– to render a ‘snapshot’ of the year in our sport — a sport that few ever witness, outside the small contingent aboard an escort boat.
– to raise a small amount of funds to offset the operating expenses of our website, marathonswimmers.org.

Donal posted a Forum thread soliciting images, fielded the submissions (over 100), and winnowed them to a mere dozen — plus one of his own, ‘The Channel Swimmers,’ as a cover:

'The Channel Swimmers.' Image by Donal Buckley
‘The Channel Swimmers.’ Image by Donal Buckley

 

The resulting set of images is (in my clearly unbiased opinion) stunning, and eloquently captures the peculiar beauty of our sport. The calendar can be previewed and/or purchased here:

http://marathonswimmers.org/msf/photo-calendar

The MSF 2015 Photo Calendar features an already-iconic image of Anthony McCarley on the beach near Cap Gris Nez, having just swum across the English Channel.…

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Mare Incognitum

Mare Incognitum

My feet are weary
of these callused trails.

Time to step off shore —

far from the machines
to watch the bottom fall away
and get tossed by the swells
to contemplate the abyss and find
where the sea meets the fog.

To immerse myself
fully in the journey.

Down there, do you see me? (Do you care?)
Am I going the right way? (Does it matter?)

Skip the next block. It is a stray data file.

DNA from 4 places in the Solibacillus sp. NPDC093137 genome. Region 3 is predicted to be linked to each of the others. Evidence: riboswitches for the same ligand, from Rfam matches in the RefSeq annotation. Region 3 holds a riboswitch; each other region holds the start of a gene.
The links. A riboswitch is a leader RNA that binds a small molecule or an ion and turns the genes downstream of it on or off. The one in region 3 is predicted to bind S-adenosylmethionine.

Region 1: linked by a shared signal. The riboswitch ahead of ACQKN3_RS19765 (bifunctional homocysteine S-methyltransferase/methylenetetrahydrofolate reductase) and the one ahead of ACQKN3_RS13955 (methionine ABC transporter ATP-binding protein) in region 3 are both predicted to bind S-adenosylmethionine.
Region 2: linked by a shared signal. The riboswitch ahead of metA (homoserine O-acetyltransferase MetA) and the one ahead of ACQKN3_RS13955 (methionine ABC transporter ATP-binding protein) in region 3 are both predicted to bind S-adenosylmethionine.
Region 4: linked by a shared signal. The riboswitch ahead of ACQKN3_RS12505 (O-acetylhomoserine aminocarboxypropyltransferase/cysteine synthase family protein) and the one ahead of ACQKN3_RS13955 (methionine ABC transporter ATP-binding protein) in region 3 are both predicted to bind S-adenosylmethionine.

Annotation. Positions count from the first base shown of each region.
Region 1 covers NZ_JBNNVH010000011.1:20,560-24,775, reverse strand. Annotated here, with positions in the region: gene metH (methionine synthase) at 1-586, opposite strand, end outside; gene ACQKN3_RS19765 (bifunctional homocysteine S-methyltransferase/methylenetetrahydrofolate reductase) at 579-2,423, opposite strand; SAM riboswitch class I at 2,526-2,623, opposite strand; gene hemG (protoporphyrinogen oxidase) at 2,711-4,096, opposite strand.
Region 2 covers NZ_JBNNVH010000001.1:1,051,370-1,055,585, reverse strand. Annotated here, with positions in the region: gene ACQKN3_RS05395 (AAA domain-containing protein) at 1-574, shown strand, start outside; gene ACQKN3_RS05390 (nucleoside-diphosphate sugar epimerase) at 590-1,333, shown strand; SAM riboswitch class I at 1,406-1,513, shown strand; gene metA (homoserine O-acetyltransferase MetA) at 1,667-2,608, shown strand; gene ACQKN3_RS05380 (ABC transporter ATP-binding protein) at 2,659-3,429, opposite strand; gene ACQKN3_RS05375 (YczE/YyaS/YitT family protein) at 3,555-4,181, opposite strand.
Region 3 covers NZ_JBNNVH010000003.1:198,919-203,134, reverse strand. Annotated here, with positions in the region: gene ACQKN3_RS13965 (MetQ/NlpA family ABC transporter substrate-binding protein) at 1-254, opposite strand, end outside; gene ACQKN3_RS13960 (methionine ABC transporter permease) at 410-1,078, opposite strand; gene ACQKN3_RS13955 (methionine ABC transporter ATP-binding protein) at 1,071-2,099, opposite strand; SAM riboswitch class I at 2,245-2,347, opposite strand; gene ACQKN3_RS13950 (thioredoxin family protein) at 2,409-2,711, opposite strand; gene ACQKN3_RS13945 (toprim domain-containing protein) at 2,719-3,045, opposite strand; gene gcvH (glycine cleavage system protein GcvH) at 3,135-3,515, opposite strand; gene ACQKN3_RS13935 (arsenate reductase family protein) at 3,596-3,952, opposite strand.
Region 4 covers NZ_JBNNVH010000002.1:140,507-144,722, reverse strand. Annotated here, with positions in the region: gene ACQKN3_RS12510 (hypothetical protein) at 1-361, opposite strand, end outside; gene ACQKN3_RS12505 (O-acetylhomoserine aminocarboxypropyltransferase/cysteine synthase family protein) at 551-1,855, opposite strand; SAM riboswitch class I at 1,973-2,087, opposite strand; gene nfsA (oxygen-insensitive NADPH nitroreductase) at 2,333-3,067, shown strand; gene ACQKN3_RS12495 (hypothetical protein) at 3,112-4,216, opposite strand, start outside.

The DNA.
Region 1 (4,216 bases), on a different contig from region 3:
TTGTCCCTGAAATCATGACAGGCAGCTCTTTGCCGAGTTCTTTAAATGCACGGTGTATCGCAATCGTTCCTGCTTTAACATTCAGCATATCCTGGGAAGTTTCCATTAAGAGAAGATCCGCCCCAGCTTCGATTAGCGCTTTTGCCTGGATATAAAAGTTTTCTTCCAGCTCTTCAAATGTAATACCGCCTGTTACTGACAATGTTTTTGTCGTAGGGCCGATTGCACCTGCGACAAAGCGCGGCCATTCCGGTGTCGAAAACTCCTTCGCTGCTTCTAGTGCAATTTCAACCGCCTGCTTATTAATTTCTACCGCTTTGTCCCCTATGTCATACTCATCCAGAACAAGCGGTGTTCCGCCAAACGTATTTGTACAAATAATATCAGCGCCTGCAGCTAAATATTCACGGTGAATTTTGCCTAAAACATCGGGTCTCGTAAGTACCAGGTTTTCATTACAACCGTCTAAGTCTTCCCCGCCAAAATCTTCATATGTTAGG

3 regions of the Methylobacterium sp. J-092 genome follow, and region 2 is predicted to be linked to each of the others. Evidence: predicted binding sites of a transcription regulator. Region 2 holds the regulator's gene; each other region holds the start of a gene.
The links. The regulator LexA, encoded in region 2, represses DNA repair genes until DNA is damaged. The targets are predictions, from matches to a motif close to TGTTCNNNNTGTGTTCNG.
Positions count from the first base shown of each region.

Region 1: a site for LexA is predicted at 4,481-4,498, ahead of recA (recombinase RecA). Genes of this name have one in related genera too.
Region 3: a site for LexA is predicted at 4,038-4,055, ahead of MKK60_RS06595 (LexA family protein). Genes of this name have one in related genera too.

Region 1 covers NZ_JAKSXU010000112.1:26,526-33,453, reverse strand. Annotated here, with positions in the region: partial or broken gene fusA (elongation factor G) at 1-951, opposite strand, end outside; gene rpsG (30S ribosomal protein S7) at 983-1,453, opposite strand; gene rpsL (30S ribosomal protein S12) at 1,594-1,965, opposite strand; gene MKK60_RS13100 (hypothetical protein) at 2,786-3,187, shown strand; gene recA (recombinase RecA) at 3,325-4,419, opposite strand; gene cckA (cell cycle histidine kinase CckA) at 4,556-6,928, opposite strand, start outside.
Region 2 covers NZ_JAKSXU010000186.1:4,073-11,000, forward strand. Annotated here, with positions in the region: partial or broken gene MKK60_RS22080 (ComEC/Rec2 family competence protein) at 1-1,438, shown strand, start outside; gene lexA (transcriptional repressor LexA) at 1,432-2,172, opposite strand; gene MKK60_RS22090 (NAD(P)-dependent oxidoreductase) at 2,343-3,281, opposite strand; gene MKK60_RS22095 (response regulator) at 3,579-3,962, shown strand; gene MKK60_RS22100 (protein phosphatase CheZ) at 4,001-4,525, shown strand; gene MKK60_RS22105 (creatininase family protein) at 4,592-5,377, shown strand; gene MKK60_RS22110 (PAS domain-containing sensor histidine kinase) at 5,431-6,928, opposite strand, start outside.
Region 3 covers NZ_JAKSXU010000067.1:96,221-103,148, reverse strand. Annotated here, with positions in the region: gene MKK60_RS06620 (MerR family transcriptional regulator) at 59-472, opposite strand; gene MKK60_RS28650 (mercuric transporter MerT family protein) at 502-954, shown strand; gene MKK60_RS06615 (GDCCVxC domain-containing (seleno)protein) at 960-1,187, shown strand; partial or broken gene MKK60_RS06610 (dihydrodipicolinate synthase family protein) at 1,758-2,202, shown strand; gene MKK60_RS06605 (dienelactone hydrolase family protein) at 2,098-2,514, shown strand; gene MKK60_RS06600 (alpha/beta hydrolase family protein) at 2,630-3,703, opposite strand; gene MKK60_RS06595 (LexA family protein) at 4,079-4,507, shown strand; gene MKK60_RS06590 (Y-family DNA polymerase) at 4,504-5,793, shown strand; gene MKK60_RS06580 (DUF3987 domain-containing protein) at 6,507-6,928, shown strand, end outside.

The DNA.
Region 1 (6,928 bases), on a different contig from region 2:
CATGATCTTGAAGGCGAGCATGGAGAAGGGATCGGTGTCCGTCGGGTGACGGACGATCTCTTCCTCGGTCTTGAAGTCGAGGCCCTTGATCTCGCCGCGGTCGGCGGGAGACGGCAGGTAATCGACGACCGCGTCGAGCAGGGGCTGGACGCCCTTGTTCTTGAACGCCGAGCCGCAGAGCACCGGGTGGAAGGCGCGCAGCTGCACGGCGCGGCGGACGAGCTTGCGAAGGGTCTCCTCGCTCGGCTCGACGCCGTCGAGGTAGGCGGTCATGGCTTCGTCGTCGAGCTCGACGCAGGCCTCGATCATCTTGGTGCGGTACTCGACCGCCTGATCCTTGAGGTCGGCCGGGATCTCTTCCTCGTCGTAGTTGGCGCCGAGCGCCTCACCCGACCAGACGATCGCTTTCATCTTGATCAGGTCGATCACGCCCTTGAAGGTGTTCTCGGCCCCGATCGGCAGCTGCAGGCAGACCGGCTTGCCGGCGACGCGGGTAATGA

The destination is hidden
and the arrival uncertain.

But I am nothing
if not patient.…

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Swimming out of the Devil’s Teeth: Observing history at the Farallons

Swimming out of the Devil’s Teeth: Observing history at the Farallons

By fortuitous circumstance, I’ve been fortunate to observe two out of the four successful solo swims in recorded history between the Farallon Islands and the California mainland.

In April, Craig Lenning stunned the marathon swimming world with the first successful Farallons solo in nearly 50 years (read observer report). And then 12 days ago, Joe Locke claimed Ted Erikson’s record on the longer, trickier course to the Golden Gate Bridge.

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I recently completed the observer report for Joe’s swim

Craig and Joe are two of the toughest swimmers I’ve ever seen, and I was honored to accompany them on their respective journeys.


The Farallons, a grim rocky outcropping at the edge of the continental shelf, are similar in land mass to Anacapa Island but more than twice as far out, across far angrier seas. They’re often visible on a clear day from San Francisco, especially from elevation, but I think most San Franciscans hardly notice them. Living in the Outer Sunset (which my girlfriend, a Farallon relay swimmer herself, jokingly calls the “Inner Farallons”), I can see them from my living room, and I watch them every chance I get. …

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Information Wants to be Free: Sandettie Lightship and the English Channel

Information Wants to be Free: Sandettie Lightship and the English Channel